Table 5 Comparison of models of hardwood top-kill probability after prescribed burns in upland longleaf pine forest in southwest Georgia, USA, in May 2016. Models express hardwood top-kill probability as Michaelis-Menten (MM) or logistic (LG) functions of density of neighboring pine trees (neighborhood density index: NDI), hardwood height (Ht), or both. Hardwood species are treated as a group or separated by guild (denoted by subscripted g) representing fleshy-fruited trees, mesic oaks, upland oaks, and xeric oaks. Bold font shows the best model (i.e., with lowest AICc), in which differences among hardwood guilds are expressed by an exponent that modifies height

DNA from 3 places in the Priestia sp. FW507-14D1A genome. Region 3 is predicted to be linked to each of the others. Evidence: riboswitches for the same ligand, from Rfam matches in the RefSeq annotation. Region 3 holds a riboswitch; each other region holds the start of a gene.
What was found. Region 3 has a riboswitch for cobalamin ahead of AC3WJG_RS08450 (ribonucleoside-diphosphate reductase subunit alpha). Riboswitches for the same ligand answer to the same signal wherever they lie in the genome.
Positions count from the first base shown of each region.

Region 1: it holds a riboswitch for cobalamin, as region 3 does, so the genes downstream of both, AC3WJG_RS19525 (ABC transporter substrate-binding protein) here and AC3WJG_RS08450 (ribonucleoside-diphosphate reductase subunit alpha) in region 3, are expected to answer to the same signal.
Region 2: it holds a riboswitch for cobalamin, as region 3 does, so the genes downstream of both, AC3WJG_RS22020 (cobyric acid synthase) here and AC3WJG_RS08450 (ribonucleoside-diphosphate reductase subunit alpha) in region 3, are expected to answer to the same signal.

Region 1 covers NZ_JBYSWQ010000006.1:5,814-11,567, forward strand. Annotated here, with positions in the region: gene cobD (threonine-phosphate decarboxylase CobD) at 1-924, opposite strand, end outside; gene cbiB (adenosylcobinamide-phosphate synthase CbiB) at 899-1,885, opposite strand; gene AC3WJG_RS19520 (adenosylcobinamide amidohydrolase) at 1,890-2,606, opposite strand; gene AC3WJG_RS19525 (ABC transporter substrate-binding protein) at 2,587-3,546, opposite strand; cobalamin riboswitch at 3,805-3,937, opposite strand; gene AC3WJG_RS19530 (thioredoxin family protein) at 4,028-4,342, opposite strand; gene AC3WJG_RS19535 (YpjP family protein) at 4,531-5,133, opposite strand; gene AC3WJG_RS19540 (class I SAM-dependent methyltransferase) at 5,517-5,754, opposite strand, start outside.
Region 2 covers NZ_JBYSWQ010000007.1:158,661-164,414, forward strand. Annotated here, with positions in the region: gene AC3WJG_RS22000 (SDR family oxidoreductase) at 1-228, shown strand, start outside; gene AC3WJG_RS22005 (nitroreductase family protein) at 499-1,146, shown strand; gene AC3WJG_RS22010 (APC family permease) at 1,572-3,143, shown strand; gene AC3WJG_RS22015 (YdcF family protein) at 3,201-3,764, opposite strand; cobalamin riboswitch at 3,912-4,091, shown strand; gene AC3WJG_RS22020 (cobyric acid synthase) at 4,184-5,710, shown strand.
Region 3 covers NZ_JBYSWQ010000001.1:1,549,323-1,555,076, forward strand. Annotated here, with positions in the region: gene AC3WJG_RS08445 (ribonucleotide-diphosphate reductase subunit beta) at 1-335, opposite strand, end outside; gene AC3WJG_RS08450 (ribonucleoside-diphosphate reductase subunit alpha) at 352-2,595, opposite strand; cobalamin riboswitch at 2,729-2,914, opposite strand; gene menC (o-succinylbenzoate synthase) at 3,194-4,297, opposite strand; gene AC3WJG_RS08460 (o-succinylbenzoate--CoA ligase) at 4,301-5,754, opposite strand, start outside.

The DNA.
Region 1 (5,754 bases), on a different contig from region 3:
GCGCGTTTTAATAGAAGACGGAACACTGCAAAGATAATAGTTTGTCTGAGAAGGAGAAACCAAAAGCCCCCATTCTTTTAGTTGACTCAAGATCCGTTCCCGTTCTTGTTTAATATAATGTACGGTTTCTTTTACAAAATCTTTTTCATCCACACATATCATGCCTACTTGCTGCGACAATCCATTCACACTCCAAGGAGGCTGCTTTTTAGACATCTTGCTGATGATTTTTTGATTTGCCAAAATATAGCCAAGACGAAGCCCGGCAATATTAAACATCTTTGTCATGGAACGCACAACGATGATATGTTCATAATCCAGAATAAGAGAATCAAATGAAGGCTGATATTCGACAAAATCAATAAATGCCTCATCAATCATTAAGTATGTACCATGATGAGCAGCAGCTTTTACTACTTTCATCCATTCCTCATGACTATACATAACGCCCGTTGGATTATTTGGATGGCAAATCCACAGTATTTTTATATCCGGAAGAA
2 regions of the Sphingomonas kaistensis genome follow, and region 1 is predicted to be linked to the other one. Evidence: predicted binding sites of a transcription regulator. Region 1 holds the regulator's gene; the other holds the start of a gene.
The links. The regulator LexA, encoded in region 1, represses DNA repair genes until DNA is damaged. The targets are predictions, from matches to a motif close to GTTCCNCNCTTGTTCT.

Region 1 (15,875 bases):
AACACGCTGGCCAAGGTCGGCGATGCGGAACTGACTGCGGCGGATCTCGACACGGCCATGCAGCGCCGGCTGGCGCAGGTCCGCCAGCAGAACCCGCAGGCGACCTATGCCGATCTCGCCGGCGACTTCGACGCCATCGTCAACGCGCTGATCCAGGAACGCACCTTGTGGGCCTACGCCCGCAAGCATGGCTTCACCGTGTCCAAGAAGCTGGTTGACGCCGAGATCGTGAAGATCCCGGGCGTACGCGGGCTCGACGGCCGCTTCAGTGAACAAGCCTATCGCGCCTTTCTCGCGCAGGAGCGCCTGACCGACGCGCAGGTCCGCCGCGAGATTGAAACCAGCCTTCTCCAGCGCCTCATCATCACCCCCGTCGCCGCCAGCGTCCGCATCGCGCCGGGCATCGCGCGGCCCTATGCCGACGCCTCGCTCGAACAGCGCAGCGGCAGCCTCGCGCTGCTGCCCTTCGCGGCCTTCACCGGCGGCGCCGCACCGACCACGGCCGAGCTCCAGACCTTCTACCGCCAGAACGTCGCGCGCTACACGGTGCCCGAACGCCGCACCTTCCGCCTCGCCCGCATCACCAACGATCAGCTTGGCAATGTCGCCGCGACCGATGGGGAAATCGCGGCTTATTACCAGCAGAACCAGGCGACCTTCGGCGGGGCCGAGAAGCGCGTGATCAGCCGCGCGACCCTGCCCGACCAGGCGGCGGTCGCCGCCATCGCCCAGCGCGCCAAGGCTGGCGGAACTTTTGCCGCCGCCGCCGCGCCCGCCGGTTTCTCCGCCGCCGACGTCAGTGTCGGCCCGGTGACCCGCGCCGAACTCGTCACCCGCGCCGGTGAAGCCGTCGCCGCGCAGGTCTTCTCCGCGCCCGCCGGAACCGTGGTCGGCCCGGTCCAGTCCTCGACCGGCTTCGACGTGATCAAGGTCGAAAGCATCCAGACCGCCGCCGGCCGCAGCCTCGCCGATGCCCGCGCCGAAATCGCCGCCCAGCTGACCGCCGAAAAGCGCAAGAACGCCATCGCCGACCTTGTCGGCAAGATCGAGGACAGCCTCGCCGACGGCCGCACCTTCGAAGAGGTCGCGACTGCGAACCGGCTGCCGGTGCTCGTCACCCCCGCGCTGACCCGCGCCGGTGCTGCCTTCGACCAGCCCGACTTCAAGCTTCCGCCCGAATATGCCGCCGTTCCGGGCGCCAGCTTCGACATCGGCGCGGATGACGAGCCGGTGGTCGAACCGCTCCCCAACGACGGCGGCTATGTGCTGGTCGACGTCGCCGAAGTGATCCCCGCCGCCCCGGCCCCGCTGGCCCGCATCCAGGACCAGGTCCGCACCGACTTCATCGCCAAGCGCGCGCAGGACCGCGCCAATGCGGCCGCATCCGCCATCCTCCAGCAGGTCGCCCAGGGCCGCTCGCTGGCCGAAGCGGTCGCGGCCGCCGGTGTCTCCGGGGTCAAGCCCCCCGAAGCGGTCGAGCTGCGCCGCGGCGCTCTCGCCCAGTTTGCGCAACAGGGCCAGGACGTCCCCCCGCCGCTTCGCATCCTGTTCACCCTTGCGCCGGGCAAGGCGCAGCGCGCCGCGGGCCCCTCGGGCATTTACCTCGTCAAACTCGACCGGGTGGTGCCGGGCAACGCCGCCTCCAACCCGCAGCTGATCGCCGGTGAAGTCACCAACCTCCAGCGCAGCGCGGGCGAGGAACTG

Model Ka L R2 AICc Δi
Intercept-only 1 −1049.68 0.00 2101.36 865.69
MM = f (NDI) 3 −861.73 0.23 1729.47 493.80
LG = f (NDI) 3 −816.15 0.28 1638.32 402.69
MM = f (Ht) 3 −761.84 0.34 1529.68 294.01
LG = f (Ht) 3 −771.29 0.33 1548.60 312.93
MM = f (NDI, Ht) 4 −686.47 0.43 1380.95 145.28
LG = f (NDI, Ht) 4 −695.94 0.42 1399.89 164.22
MM = f (NDI, Ht g ) 7 −610.82 0.50 1235.67 0.00
LG = f (NDI, Htg) 7 −646.46 0.47 1306.95 71.28
MMg = f (NDI, Htg) 13 −607.82 0.50 1241.76 6.09
LGg = f (NDI, Htg) 13 −621.07 0.49 1268.27 32.60
1. aK = number of parameters, L = log-likelihood, R2 = Nagelkerke’s R2 for discrete models, AICc = sample-size-corrected Akaike’s Information Criterion, and Δi indicates strength of support from the data in comparison to the best model (Δi < 2 = substantial support, 4 < Δi < 7 = considerably less support, and Δi > 10 = essentially no support; Burnham and Anderson 2002)